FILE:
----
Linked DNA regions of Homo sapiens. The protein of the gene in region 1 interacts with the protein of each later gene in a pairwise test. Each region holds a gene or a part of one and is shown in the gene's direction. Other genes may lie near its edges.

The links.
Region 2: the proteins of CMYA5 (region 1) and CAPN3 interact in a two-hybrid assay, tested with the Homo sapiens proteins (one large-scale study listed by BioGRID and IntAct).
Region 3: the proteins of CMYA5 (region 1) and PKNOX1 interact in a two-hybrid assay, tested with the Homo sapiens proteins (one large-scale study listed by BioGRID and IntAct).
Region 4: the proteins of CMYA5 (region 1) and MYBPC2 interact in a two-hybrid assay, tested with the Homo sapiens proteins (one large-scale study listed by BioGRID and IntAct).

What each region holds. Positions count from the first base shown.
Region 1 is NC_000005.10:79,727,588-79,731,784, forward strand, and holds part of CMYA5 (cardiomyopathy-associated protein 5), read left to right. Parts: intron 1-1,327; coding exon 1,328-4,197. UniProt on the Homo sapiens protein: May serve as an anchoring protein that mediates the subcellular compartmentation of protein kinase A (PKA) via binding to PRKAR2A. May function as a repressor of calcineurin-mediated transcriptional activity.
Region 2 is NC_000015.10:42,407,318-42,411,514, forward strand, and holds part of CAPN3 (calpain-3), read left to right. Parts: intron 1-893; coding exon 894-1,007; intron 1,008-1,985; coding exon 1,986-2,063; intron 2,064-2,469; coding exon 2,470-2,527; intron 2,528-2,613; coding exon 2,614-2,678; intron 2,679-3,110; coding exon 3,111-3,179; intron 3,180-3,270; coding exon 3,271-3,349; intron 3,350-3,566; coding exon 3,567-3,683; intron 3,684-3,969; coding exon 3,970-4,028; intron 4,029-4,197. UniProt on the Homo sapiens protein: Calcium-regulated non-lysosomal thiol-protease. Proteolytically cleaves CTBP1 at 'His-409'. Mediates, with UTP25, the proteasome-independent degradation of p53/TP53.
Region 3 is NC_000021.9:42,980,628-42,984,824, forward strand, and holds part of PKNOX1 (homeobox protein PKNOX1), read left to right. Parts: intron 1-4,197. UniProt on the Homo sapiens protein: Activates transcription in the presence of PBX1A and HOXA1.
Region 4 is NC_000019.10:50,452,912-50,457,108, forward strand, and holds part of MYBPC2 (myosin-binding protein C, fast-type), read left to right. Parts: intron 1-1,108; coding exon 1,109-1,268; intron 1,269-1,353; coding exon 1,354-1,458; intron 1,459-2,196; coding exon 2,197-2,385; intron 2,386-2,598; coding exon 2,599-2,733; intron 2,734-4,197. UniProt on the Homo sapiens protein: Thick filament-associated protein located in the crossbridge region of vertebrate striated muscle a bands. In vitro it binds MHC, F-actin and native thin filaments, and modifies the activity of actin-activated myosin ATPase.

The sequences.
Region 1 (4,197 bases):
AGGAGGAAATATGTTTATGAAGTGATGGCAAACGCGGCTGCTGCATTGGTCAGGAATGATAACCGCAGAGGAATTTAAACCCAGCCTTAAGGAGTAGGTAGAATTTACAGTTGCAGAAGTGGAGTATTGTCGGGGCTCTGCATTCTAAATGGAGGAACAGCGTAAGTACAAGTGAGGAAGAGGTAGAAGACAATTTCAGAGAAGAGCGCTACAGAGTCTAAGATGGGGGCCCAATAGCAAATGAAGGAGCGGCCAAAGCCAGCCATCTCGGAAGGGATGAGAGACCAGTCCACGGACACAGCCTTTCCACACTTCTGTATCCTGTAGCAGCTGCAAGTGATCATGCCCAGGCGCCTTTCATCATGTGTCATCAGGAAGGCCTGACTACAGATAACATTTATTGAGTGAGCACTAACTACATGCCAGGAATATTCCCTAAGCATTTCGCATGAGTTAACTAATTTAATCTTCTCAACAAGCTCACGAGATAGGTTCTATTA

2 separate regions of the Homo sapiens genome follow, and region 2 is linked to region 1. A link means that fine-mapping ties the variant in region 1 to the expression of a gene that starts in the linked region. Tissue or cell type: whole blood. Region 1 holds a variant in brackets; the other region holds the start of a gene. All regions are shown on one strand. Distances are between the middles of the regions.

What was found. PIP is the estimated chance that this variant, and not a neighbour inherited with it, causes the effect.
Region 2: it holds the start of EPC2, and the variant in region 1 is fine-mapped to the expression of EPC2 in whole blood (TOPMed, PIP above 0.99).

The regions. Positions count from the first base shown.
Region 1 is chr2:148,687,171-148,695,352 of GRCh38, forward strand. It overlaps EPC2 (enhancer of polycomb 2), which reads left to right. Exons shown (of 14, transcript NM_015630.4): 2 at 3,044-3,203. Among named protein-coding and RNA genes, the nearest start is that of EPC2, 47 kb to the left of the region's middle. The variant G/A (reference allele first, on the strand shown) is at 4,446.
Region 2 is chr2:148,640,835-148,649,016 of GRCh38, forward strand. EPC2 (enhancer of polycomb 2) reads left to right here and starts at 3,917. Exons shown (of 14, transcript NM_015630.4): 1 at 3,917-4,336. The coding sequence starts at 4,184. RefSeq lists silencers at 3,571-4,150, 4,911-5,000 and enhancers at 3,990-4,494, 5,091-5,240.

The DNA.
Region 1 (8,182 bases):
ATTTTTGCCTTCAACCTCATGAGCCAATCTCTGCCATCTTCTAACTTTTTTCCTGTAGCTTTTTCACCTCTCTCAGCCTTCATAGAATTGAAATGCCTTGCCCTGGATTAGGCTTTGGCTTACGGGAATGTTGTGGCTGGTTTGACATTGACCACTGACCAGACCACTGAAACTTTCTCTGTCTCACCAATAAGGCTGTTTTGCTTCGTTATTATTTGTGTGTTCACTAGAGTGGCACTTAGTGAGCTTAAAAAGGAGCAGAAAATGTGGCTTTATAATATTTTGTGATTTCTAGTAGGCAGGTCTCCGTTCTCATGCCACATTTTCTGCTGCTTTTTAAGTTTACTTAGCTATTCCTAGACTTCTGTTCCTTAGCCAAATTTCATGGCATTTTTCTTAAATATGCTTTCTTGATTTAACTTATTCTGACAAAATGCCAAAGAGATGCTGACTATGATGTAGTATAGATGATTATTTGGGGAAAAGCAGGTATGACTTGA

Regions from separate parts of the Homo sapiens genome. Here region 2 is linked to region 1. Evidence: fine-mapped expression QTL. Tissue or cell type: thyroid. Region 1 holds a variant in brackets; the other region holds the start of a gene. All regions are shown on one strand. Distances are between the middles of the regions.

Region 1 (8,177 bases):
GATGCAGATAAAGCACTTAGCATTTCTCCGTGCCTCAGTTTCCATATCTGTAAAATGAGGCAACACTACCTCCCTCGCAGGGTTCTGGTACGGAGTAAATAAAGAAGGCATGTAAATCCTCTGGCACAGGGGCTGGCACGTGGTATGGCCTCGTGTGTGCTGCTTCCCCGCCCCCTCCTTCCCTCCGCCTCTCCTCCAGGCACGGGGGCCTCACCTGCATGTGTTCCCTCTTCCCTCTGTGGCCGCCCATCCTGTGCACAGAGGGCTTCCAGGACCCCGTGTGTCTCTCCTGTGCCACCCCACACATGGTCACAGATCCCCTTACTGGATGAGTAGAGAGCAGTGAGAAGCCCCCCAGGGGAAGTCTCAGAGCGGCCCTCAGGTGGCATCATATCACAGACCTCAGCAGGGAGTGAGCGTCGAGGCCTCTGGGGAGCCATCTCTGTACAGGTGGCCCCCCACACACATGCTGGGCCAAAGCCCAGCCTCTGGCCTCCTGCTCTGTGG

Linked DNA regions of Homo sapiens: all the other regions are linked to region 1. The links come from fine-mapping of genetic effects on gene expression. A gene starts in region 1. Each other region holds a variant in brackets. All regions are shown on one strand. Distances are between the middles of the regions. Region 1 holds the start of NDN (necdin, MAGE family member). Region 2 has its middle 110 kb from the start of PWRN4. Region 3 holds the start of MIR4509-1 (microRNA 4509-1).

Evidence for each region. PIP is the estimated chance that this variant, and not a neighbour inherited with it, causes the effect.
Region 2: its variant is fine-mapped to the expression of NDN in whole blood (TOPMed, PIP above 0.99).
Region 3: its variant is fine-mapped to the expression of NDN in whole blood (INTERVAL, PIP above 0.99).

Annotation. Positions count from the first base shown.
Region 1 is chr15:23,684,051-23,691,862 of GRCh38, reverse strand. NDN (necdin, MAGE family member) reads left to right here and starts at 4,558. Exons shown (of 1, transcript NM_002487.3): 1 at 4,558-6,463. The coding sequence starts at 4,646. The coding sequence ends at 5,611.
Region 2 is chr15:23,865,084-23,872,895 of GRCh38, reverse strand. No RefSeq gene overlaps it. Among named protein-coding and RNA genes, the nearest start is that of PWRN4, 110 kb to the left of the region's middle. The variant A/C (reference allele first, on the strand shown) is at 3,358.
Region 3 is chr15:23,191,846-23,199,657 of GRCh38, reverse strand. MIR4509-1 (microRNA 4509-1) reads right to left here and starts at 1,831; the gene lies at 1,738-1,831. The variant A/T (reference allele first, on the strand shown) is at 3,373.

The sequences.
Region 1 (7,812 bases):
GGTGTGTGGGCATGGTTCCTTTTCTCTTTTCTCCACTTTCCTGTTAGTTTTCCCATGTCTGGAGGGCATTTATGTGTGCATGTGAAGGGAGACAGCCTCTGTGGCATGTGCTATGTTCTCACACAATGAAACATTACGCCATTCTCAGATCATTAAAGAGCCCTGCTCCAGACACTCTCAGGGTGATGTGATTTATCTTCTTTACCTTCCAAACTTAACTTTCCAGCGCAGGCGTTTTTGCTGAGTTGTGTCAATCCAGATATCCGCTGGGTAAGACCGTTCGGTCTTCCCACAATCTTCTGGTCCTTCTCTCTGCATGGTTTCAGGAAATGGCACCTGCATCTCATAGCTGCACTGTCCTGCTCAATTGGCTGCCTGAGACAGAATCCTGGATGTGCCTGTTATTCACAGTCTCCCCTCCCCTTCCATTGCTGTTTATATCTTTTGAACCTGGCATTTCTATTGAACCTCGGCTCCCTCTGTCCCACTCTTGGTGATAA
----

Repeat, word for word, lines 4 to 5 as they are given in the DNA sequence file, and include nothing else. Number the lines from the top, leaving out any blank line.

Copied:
Region 3: the proteins of CMYA5 (region 1) and PKNOX1 interact in a two-hybrid assay, tested with the Homo sapiens proteins (one large-scale study listed by BioGRID and IntAct).
Region 4: the proteins of CMYA5 (region 1) and MYBPC2 interact in a two-hybrid assay, tested with the Homo sapiens proteins (one large-scale study listed by BioGRID and IntAct).